The best fishing on the Chesapeake Bay has gone away to pursue more lucrative commercial prospects on the Gulf of Mexico. This is not a loss that will hurt in May, when just about anyone can catch big striped bass if he puts in his time. It won't hurt next summer when big bluefish and gray trout come bounding after the baits. It hurts right now.

With Dick Houghland gone, there is no one around who to plan the annual last-gasp striped bass fishing trip. Over the years this trip has developed a character all its own, forged in the cold of December and distinctly different from standard fishing, which basically is just fun.

Says Ben Florence, the striped-bass specialist with the Maryland Department of Natural Resources and a last-gasp trip survivor. "It is definitely the most challenging type of fishing you can do on the bay.

"You may be fishing an area the size of a small room somewhere out in the middle of the bay. Everything has to be right, and you have to know a number of these places because each one only holds fish some of the time."

Houghland knows the spots and he knows the techniques. But he's off somewhere in the Gulf chasing grouper and snapper, his wife reports. And he took his secrets with him, the fink.

In the summer the Chesapeake teems with life, a seafood resort full of warm-weather residents that take over. The natives of the bay, young striped bass, escape to quiet spots up the freshwater rivers that feed the big estuary. b

When it gets cold the summer visitors head to sea and the school-size stripers start filing out of the rivers, retaking the Chesapeake's choice feeding spots. As water temperature drops they bunch up in schools. Stripers generally feed infrequently and capriciously. In the cold winter these schooled fish feed even less.

The challenge of the winter striper fisherman is to find a school 30 or 40 feet down in a huge body of water that all looks the same on the surface, then to stay with it until the fish decide to feed, and to troll the baits past the fish in such a way that the picky stripers can't resist. It helps to have a captain who knows what he's doing.

It's not a sport for everyone. One excellent fisherman who was along for one last-gasp voyage thought it was the silliest thing he'd ever seen. "Dragging around one-pound lead sinkers on wire line to catch a one- or two-pound fish," he grumbled. "Ridiculous."

But the satisfaction isn't in feeling a giant fish rip line off the reel or in coming home with hundreds of pounds of stripers. It's the finding and fooling, rather than the flogging, that's a turn-on.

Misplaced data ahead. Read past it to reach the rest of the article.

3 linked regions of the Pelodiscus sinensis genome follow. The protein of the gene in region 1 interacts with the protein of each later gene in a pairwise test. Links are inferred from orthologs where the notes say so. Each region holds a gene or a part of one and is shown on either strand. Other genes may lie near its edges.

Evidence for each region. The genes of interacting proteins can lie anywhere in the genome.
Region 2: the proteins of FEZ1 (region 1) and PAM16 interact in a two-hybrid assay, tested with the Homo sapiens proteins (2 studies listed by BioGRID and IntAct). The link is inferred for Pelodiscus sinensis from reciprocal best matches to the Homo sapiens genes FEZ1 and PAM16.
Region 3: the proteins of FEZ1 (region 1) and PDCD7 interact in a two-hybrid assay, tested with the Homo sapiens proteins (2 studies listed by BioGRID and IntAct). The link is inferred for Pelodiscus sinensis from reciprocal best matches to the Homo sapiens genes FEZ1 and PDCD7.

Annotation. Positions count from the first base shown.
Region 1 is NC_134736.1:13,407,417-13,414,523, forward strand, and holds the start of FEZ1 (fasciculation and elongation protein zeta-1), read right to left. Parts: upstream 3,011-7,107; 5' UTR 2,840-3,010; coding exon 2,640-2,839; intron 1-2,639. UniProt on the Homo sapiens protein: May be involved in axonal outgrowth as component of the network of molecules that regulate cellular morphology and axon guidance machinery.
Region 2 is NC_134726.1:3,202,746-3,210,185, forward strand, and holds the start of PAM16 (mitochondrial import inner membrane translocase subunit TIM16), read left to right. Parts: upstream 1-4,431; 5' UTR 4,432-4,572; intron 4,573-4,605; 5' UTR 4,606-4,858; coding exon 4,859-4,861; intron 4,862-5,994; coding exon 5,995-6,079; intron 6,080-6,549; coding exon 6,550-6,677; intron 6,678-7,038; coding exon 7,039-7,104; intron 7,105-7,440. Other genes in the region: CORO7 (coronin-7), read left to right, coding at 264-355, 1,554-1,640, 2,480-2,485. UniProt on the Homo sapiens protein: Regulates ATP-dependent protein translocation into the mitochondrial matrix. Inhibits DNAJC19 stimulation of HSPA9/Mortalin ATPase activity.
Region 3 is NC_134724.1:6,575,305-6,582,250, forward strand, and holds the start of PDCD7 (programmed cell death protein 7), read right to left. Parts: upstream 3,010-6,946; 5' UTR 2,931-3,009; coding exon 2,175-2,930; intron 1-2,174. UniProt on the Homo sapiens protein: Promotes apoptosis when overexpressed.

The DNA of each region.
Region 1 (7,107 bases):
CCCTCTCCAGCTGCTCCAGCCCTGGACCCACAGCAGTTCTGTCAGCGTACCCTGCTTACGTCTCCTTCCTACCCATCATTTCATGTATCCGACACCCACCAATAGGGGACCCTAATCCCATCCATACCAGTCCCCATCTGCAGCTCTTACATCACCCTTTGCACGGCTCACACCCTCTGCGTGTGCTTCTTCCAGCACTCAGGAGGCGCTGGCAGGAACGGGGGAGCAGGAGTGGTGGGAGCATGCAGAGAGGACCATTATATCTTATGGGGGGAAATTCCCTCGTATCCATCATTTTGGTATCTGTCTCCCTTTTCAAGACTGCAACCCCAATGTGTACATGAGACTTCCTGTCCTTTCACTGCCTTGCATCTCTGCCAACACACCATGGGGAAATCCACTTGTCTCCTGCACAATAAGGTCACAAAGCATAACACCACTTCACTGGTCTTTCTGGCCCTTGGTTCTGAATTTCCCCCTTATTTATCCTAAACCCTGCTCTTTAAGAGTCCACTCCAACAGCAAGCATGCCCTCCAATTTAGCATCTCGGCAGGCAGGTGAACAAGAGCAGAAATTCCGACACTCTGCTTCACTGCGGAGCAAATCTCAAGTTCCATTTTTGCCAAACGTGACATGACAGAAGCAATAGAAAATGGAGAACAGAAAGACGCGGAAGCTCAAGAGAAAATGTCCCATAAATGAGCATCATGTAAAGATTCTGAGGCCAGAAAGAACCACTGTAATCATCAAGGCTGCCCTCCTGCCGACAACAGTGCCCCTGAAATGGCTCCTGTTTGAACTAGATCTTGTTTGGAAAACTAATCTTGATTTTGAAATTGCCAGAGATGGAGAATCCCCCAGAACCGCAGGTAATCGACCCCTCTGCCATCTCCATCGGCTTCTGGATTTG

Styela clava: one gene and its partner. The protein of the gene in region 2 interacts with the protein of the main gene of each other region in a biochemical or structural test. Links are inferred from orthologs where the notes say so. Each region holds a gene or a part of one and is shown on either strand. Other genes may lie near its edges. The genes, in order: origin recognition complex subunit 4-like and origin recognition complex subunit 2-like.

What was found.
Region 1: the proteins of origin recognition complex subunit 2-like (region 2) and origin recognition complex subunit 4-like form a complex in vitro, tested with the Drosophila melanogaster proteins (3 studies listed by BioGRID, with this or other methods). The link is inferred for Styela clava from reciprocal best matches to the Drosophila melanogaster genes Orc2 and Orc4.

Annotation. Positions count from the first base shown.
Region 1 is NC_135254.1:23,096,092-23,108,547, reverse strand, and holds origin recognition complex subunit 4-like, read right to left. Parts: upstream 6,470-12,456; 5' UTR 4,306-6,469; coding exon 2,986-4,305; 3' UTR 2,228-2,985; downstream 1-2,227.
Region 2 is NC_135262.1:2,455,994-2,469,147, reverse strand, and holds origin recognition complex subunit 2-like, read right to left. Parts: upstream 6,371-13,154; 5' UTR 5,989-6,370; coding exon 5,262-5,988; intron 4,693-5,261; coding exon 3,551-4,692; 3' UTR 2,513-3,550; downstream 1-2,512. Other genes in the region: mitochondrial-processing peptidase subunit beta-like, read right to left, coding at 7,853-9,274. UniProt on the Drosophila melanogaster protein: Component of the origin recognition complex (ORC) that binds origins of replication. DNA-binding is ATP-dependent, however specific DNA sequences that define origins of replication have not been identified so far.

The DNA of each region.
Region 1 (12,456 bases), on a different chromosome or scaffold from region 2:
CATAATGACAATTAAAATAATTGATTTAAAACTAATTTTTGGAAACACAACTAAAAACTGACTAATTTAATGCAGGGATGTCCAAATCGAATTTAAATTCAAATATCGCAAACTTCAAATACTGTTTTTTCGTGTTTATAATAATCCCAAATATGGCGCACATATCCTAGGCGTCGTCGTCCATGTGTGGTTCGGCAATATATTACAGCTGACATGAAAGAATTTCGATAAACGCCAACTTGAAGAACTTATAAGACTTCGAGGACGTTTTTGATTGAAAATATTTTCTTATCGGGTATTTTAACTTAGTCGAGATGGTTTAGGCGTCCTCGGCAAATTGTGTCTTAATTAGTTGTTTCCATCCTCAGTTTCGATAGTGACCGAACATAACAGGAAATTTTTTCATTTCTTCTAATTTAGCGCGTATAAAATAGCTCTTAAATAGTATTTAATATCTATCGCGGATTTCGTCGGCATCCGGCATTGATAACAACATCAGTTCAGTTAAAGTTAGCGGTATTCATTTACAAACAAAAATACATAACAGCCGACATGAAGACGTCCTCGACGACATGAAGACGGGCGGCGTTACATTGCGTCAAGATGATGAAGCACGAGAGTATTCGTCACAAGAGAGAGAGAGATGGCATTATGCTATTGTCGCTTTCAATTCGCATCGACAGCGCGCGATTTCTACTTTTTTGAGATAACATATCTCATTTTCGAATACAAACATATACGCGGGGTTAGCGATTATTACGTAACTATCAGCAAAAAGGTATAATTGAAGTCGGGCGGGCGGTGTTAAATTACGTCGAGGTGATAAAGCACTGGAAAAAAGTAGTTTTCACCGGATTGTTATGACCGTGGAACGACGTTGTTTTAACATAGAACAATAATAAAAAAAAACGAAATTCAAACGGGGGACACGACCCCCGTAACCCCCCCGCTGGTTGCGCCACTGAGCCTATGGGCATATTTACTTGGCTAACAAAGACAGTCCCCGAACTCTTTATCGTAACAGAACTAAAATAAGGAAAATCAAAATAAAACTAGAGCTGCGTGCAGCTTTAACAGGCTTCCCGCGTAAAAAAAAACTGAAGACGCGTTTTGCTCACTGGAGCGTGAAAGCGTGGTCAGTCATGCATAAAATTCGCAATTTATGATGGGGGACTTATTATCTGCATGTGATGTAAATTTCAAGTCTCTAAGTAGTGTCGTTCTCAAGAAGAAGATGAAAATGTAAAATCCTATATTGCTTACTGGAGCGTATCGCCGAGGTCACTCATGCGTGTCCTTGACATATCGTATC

Houghland could find 'em and fool 'em. The last-gasp was his idea. After running hired trips out of Chesapeake Beach all spring, summer and fall earning a living, he'd call a few friends and insist on one last December trip strictly for pleasure.

His haunts have names -- Brownie's Hill, the Stone Rock, the Diamonds, the Winter Gooses. These are hills in the floor of the bay where the schooled stripers congregate. Houghland could tell if the fish were there by staring at his depth-finder. When the red line signifying the bottom 25 to 50 feet down broadened out it meant the shcool was there, hugging close to the sand and rocks. It sounds easy, but you try it.

The crew in the stern had its mission, which was to man the rods whether it rained, snowed or blew a gale. The baits were bucktails dressed with pork rinds and fished as close to the bottom as possible. To make the lures attractive each fisherman was required to work his rod steadily up and down, which made the bucktail rise and fall like a living thing.

It's hard to describe the peculiar satisfaction of this voyage that became a tradition. It has to do partly with being the only boat on a big, cold and generally inhospitable body of water, in pursuit of the only game fish left to pursue. It never failed to seem a miracle when we succeeded, which we sometimes did.

Florence loves this winter fishing and already has begun his meanderings on the upper bay in his own small boat. He's had mixed success, finding the stripers not yet schooled thickly.

The best spots so far have been the mouth of the Magothy River, Podickory Point, tghe dumping grounds above the Bay Bridge and the hill off Poplar Island, Florence said.

Before long the stripers will have moved south to the spots below the Bay Bridge that Houghland knows, but he won't be there to find them.

The last-gasp crew has lost its skipper and it's hard to figure where to turn. There are December days on the bay when if you knock one boat out of the winter striper sport fishery, you've knocked out the fleet.